Rachel Willis-Sørensen’s naturally awkward qualities helped, rather than hindered, her performance as Countess Almaviva. Her physical unease on the stage indicated the character’s displacement—sexual, as well as social—within her domestic sphere. Her rich, velvety soprano was most effective in the middle voice; and her phrasing was especially virtuosic during her arias, “Porgi, amor…” and “Dove sono….”

Le Nozze di Figaro is an ensemble show; and each member of the Met’s cast built an authentic, original character. While figures like Count Almaviva and Figaro may participate in the genre of stock characters, familiar from commedia dell’arte, the entire ensemble pushed against these received forms, and expanded notions of what a Figaro, Cherubino, or Basilio might be.

This was especially true regarding the chemistry between Sørensen and Karg as the Countess and Susanna—two women, from vastly disparate socio-economic spheres, who manage to bridge their gaps in an act of (dare I say) radical solidarity. Much like women of the #MeToo movement, their mutual care and respect proved a secret weapon against the surveillance and oppression of the Count’s patriarchal privilege. These women, through their wit and devotion, proved a potent combination, rendering the Count’s vanity and disrespect laughable and silly.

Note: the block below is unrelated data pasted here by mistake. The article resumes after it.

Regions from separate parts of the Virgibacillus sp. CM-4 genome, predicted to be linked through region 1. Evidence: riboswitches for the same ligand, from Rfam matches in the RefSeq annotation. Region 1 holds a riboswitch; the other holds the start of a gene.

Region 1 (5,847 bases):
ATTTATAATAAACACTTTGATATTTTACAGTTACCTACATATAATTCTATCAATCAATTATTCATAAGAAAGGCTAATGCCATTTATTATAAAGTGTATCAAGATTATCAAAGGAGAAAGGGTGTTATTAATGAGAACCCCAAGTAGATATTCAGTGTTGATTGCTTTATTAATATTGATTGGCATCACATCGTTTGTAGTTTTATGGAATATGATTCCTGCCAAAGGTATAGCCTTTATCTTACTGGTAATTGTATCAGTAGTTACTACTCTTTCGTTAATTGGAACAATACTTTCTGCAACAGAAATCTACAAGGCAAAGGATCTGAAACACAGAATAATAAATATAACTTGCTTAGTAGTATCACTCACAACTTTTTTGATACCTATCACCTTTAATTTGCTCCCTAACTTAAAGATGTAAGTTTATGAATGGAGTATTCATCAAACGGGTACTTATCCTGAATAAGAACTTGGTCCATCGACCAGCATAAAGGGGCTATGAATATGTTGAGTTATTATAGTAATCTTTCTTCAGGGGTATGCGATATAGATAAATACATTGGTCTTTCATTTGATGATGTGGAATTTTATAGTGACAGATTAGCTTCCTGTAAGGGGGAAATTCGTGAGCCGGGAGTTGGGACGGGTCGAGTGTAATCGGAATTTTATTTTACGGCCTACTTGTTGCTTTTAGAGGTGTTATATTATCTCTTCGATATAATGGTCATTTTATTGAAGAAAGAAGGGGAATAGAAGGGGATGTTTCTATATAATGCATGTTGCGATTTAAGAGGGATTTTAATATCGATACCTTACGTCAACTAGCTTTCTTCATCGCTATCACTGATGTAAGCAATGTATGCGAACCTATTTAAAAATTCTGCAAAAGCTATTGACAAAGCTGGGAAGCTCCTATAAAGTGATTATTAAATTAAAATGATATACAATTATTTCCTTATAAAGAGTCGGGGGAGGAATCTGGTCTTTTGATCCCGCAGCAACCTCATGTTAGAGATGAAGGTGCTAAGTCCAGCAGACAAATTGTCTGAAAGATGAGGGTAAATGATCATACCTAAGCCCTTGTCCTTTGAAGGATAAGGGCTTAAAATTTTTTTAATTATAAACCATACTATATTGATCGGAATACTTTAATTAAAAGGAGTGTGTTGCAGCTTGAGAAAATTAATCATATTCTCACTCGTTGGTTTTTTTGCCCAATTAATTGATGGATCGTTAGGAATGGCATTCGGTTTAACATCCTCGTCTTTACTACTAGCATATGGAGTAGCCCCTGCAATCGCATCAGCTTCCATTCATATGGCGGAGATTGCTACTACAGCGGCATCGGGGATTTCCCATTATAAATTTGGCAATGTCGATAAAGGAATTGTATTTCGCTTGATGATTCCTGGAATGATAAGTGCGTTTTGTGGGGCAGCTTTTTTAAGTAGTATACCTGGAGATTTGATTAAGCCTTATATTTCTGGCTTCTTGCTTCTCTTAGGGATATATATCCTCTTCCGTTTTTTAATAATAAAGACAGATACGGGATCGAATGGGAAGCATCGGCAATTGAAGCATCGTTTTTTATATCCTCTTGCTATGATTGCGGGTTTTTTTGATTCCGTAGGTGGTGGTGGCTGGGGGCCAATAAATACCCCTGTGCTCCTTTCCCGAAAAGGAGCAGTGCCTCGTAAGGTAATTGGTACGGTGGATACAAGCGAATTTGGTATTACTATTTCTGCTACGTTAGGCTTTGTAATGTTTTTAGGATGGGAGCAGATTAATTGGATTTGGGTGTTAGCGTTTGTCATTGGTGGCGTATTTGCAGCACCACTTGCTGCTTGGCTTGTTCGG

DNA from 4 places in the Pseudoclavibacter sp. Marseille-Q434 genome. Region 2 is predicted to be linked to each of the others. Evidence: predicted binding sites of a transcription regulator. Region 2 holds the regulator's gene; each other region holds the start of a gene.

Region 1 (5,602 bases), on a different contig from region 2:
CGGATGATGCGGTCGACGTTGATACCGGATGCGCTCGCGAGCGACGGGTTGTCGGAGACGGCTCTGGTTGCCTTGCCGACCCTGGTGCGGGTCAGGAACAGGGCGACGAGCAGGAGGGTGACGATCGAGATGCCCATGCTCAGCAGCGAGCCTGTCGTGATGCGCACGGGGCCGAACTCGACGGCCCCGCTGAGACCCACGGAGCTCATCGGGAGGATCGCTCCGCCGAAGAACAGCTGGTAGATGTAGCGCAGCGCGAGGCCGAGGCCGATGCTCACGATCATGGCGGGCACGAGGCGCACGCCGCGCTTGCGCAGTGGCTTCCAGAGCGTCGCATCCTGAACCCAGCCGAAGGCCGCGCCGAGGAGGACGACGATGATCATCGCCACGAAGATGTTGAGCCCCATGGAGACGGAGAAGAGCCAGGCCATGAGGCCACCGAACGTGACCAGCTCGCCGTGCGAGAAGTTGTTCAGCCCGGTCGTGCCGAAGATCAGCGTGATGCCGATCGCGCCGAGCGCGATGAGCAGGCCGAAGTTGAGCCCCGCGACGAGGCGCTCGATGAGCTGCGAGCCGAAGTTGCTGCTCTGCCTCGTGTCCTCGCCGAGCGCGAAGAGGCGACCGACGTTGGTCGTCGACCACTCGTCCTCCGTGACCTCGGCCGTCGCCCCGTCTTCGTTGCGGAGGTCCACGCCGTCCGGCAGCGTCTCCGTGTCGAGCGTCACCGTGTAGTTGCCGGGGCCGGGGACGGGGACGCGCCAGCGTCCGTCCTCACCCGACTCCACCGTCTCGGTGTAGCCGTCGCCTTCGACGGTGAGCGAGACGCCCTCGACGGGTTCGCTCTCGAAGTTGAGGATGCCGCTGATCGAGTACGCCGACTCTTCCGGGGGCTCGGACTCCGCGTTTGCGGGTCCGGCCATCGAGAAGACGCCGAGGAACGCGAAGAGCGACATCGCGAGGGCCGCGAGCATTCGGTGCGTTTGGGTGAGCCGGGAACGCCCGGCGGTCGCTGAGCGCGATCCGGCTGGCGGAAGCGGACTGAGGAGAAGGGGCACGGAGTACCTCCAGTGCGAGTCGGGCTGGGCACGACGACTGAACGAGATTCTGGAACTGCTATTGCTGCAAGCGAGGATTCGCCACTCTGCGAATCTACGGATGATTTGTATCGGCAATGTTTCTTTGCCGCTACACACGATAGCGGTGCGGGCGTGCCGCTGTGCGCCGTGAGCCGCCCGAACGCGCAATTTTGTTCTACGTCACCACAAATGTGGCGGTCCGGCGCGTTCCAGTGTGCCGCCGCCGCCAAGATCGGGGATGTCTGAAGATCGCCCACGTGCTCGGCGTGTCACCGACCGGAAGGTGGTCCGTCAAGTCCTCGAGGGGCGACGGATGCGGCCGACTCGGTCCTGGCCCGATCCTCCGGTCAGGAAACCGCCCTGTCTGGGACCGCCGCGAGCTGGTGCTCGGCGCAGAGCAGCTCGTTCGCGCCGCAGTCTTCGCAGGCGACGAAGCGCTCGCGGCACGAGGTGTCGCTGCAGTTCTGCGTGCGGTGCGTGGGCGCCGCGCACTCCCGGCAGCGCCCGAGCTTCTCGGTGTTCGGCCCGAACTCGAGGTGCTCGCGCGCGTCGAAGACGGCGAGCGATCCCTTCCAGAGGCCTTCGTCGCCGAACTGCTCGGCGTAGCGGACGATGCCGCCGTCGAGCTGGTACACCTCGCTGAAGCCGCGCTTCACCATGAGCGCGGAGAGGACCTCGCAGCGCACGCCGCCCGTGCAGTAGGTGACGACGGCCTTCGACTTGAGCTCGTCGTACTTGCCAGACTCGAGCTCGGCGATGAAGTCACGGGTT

That being said, the final act of Sir Richard Eyre’s luxurious production was a tonic for the weary soul, a magical garden of mystery and illusion. The return to nature conjured the wild, topsy-turvy sphere of the forest—the domain of radical reconfiguration, familiar to the genre of comedy. Here, as the Count pursued the means of his exploitation, he discovered in its end what he had been searching for all along—the Countess, his wife, and forgiveness. “Contessa, perdono”: he supplicated. Her response? “Più docile io sono,/ E dico di sì.” I am kinder than you, and I say yes.

Certainly, the Count should have also offered an apology to Susanna; she, perhaps even more than the Countess, suffered his abuse of power. While Mozart and Da Ponte elided this reconciliation, the Count’s shift in attention was a striking moment of self-recognition, and it indicated toward a more detailed self-reckoning. Forgiveness is a continuous process, a living amends.

So, how shall we ask for forgiveness? How shall we learn to be kinder? The Almavivas’ reconciliation points toward the difficult conversations our own culture will have to have within the coming years. Forgiveness like this cannot be demanded, nor can it be offered officiously. It must come from the mystery of radical love, a mystery that has seemed illusive in the last weeks.

Le Nozze di Figaro explicates this idea with elegance and wit, ultimately defining itself as a comedy, despite the intense emotional stakes. And again, one wonders if the way forward may involve a glance back to the past, toward the inexhaustibility of genius. I believe it will; and I hope it will help us imagine and create a more just future.

  • Armerjacquino

    Beautifully written examination of a work which demands to be taken seriously even as it serves up laughs and beauty by the bucketload. Bravo.

  • fletcher